Dog Dies in Overhead Bin on United Airlines Flight


By Laura Lassen, Dog Safety Activist

A 10-month old French Bulldog died on United Airlines after a flight attendant insisted on placing the dog in an overhead bin on a flight lasting over three hours.

The incident was a “tragic accident that should never have occurred,” according to United Airlines, who was also responsible for 18 of the 24 animal deaths in 2017. In a round of apologies, United added that they “assume full responsibility for this tragedy.”

Catalina Robledo and her daughter Sophia Ceballos initially placed their puppy, Kokito, in the appropriate carry-on bag on March 12th before takeoff. However, the bag could not fit underneath their seat, so a flight attendant declared that it had to go in the overhead bin, which lacked light and circulation. Despite protests from the family and surrounding passengers, who all desperately argued that Kokito was inside the bag, the flight attendant forced them to place the dog in the overhead bin anyway.

The flight was from Houston, Texas to New York. After Kokito barked inside the overhead compartment for the first two hours, he stopped. When the plane landed about an hour and a half later, the traumatized family found him dead in the carry-on.

“It’s really sad how someone’s stupidity can cost the life of an animal,” said Ricky Wallert, sophomore.

United claims that the flight attendant did not understand that Kokito was inside the bag and that she was devastated after hearing about his death. Organizations such as People for the Ethical Treatment of Animals demand that the flight attendant should “be fired and charged with animal cruelty,” according to an article from the Los Angeles Times. Senators John Kennedy and Catherine Cortez Masto proposed the Welfare of Our Furry Friends Act, which would “prohibit airlines from putting animals in overhead baggage compartments.” Additionally, the district attorney’s office in Houston will further investigate the case.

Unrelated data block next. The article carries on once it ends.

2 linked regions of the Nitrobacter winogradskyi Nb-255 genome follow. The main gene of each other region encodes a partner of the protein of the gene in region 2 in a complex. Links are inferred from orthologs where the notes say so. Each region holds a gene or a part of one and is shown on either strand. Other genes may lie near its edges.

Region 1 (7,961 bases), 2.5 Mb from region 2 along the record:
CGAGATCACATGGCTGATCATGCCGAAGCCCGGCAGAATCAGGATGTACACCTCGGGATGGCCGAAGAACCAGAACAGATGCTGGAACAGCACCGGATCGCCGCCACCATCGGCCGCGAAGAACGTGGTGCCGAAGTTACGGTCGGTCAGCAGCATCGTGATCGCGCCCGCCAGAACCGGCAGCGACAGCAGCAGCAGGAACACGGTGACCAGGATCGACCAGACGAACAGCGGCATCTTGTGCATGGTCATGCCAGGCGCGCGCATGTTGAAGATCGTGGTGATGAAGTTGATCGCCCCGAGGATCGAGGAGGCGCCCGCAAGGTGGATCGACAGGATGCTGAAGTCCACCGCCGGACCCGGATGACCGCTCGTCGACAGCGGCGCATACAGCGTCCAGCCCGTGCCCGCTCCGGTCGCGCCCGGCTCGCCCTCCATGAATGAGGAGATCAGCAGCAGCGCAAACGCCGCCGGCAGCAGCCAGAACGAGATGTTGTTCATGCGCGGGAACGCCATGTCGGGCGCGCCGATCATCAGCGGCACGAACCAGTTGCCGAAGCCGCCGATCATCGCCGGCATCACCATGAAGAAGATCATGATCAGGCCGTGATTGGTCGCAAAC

United Airlines plans to create a new policy in which any on-board luggage with animals be identified with a bright tag so that no future pets share Kokito’s unfortunate end.

This is not the only recent controversy surrounding United and their care of passengers and pets. In another incident the day after, United accidentally shipped a 10-year-old German Shepherd headed for Kansas City to Japan. The dog, named Irgo, was switched with a Great Dane that ended up in Kansas City instead. Both dogs survived, but Irgo suffered without water for the flight to Japan that lasted for 16 hours. Four days later, United flew Irgo back to the states on a private jet, where he was reunited with his family at the Wichita airport in Kansas.

Students at WHHS feel strongly about these recent events with United Airlines.

“I think United as a whole is a mess,” said sophomore Ashlynn Kim.

“Each scenario in the last year is because of the protocols,” added sophomore Lindsey Baratta. “It’s never the people, it’s the protocols.”